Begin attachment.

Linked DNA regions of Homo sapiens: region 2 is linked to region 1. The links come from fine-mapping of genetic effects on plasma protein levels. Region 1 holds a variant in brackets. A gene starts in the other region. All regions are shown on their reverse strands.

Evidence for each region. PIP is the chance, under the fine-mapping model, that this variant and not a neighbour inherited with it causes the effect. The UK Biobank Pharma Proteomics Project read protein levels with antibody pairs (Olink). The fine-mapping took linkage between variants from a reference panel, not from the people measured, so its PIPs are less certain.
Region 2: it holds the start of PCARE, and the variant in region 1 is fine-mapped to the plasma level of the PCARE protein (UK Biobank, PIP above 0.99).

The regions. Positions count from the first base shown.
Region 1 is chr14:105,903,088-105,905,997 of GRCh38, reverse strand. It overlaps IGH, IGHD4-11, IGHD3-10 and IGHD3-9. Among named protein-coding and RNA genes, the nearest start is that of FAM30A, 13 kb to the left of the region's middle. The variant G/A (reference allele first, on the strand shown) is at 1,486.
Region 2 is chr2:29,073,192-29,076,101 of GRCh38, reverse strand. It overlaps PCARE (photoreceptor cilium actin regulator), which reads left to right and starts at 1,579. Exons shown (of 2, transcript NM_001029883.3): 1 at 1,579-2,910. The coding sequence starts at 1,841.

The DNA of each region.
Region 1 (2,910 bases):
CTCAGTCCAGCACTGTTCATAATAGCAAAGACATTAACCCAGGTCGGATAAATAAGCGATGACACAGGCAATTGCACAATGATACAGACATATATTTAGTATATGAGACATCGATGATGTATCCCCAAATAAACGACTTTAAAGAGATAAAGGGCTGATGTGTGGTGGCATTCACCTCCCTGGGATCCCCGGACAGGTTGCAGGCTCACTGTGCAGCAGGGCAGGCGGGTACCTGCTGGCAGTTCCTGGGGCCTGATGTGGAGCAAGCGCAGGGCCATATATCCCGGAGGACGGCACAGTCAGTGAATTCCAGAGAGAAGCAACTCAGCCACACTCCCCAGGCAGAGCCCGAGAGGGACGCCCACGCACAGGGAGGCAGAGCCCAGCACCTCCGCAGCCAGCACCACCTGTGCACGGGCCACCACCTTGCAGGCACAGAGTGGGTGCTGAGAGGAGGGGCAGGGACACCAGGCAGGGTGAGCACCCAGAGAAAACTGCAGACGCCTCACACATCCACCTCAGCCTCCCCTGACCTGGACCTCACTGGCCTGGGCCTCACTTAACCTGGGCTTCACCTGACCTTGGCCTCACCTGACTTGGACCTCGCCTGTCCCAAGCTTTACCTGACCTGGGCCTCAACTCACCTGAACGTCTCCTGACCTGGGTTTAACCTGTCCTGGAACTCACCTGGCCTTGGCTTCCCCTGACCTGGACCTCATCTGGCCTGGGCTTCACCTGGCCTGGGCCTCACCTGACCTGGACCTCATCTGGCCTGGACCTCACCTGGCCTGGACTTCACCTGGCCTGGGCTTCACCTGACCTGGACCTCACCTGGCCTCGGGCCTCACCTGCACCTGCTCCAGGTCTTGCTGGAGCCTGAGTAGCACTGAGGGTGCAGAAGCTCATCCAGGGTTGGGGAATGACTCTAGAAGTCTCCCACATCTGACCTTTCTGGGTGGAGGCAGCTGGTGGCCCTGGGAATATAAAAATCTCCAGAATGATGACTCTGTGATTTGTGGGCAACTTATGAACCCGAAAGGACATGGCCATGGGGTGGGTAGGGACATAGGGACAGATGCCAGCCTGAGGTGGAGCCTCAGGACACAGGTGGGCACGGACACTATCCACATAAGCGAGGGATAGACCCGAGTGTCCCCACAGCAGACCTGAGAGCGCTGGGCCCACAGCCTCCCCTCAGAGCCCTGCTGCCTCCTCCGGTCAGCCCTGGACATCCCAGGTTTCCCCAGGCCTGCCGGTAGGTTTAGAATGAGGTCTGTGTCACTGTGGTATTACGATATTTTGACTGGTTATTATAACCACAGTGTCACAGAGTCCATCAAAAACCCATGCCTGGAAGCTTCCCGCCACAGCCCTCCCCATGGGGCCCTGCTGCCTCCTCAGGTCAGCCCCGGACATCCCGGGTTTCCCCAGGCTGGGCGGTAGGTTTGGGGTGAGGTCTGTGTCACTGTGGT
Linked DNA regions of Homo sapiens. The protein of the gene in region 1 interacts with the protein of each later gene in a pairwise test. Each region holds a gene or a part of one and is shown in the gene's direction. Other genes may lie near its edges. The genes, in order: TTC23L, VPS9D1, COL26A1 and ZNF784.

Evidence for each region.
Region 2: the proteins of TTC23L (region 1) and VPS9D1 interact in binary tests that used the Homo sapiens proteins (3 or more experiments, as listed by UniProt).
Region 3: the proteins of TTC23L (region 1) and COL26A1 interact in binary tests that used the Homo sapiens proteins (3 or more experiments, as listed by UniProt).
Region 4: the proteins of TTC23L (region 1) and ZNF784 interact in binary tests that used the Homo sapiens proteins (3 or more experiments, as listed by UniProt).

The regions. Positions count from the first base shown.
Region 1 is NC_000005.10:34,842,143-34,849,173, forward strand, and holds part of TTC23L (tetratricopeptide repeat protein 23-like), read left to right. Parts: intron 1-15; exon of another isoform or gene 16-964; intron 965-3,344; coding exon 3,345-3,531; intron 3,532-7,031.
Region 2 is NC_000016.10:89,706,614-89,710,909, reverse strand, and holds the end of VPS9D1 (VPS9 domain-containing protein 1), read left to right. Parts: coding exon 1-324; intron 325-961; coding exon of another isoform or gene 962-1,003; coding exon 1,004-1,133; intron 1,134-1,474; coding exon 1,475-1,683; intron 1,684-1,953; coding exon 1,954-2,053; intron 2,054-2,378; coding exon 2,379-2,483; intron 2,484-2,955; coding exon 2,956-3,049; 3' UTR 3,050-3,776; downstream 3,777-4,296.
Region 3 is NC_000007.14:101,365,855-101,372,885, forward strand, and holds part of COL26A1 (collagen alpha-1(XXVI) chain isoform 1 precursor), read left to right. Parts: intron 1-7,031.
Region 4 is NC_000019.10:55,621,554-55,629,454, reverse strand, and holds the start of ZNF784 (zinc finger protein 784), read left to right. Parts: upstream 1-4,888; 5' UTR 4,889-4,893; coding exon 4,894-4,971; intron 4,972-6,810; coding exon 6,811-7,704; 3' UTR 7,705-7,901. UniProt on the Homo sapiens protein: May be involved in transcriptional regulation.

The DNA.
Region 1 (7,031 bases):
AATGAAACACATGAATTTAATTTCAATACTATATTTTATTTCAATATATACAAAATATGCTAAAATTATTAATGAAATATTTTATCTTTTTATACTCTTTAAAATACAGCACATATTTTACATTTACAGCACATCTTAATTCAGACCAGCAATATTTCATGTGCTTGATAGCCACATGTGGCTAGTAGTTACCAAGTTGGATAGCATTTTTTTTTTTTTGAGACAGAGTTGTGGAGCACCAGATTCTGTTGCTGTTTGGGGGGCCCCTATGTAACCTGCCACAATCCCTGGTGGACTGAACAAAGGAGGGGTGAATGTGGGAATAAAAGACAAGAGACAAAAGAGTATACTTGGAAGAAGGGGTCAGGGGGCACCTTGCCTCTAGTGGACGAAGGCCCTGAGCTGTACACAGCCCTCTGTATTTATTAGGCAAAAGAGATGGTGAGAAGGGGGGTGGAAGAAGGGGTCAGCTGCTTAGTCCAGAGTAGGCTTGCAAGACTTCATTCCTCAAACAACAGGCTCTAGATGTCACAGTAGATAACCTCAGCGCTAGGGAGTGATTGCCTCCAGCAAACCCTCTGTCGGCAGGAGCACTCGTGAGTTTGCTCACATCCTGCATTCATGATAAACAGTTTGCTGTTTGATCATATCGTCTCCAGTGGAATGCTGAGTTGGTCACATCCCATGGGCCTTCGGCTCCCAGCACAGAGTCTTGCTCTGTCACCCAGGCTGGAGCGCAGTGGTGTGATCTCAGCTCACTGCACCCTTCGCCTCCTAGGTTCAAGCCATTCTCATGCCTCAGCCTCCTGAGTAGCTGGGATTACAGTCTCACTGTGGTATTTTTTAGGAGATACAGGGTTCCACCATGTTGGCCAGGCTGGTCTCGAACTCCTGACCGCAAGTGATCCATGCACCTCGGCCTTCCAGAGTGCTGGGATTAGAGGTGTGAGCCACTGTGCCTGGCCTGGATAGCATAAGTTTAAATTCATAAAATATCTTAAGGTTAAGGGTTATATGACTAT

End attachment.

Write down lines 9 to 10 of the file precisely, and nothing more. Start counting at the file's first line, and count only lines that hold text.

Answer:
CTCAGTCCAGCACTGTTCATAATAGCAAAGACATTAACCCAGGTCGGATAAATAAGCGATGACACAGGCAATTGCACAATGATACAGACATATATTTAGTATATGAGACATCGATGATGTATCCCCAAATAAACGACTTTAAAGAGATAAAGGGCTGATGTGTGGTGGCATTCACCTCCCTGGGATCCCCGGACAGGTTGCAGGCTCACTGTGCAGCAGGGCAGGCGGGTACCTGCTGGCAGTTCCTGGGGCCTGATGTGGAGCAAGCGCAGGGCCATATATCCCGGAGGACGGCACAGTCAGTGAATTCCAGAGAGAAGCAACTCAGCCACACTCCCCAGGCAGAGCCCGAGAGGGACGCCCACGCACAGGGAGGCAGAGCCCAGCACCTCCGCAGCCAGCACCACCTGTGCACGGGCCACCACCTTGCAGGCACAGAGTGGGTGCTGAGAGGAGGGGCAGGGACACCAGGCAGGGTGAGCACCCAGAGAAAACTGCAGACGCCTCACACATCCACCTCAGCCTCCCCTGACCTGGACCTCACTGGCCTGGGCCTCACTTAACCTGGGCTTCACCTGACCTTGGCCTCACCTGACTTGGACCTCGCCTGTCCCAAGCTTTACCTGACCTGGGCCTCAACTCACCTGAACGTCTCCTGACCTGGGTTTAACCTGTCCTGGAACTCACCTGGCCTTGGCTTCCCCTGACCTGGACCTCATCTGGCCTGGGCTTCACCTGGCCTGGGCCTCACCTGACCTGGACCTCATCTGGCCTGGACCTCACCTGGCCTGGACTTCACCTGGCCTGGGCTTCACCTGACCTGGACCTCACCTGGCCTCGGGCCTCACCTGCACCTGCTCCAGGTCTTGCTGGAGCCTGAGTAGCACTGAGGGTGCAGAAGCTCATCCAGGGTTGGGGAATGACTCTAGAAGTCTCCCACATCTGACCTTTCTGGGTGGAGGCAGCTGGTGGCCCTGGGAATATAAAAATCTCCAGAATGATGACTCTGTGATTTGTGGGCAACTTATGAACCCGAAAGGACATGGCCATGGGGTGGGTAGGGACATAGGGACAGATGCCAGCCTGAGGTGGAGCCTCAGGACACAGGTGGGCACGGACACTATCCACATAAGCGAGGGATAGACCCGAGTGTCCCCACAGCAGACCTGAGAGCGCTGGGCCCACAGCCTCCCCTCAGAGCCCTGCTGCCTCCTCCGGTCAGCCCTGGACATCCCAGGTTTCCCCAGGCCTGCCGGTAGGTTTAGAATGAGGTCTGTGTCACTGTGGTATTACGATATTTTGACTGGTTATTATAACCACAGTGTCACAGAGTCCATCAAAAACCCATGCCTGGAAGCTTCCCGCCACAGCCCTCCCCATGGGGCCCTGCTGCCTCCTCAGGTCAGCCCCGGACATCCCGGGTTTCCCCAGGCTGGGCGGTAGGTTTGGGGTGAGGTCTGTGTCACTGTGGT
Linked DNA regions of Homo sapiens. The protein of the gene in region 1 interacts with the protein of each later gene in a pairwise test. Each region holds a gene or a part of one and is shown in the gene's direction. Other genes may lie near its edges. The genes, in order: TTC23L, VPS9D1, COL26A1 and ZNF784.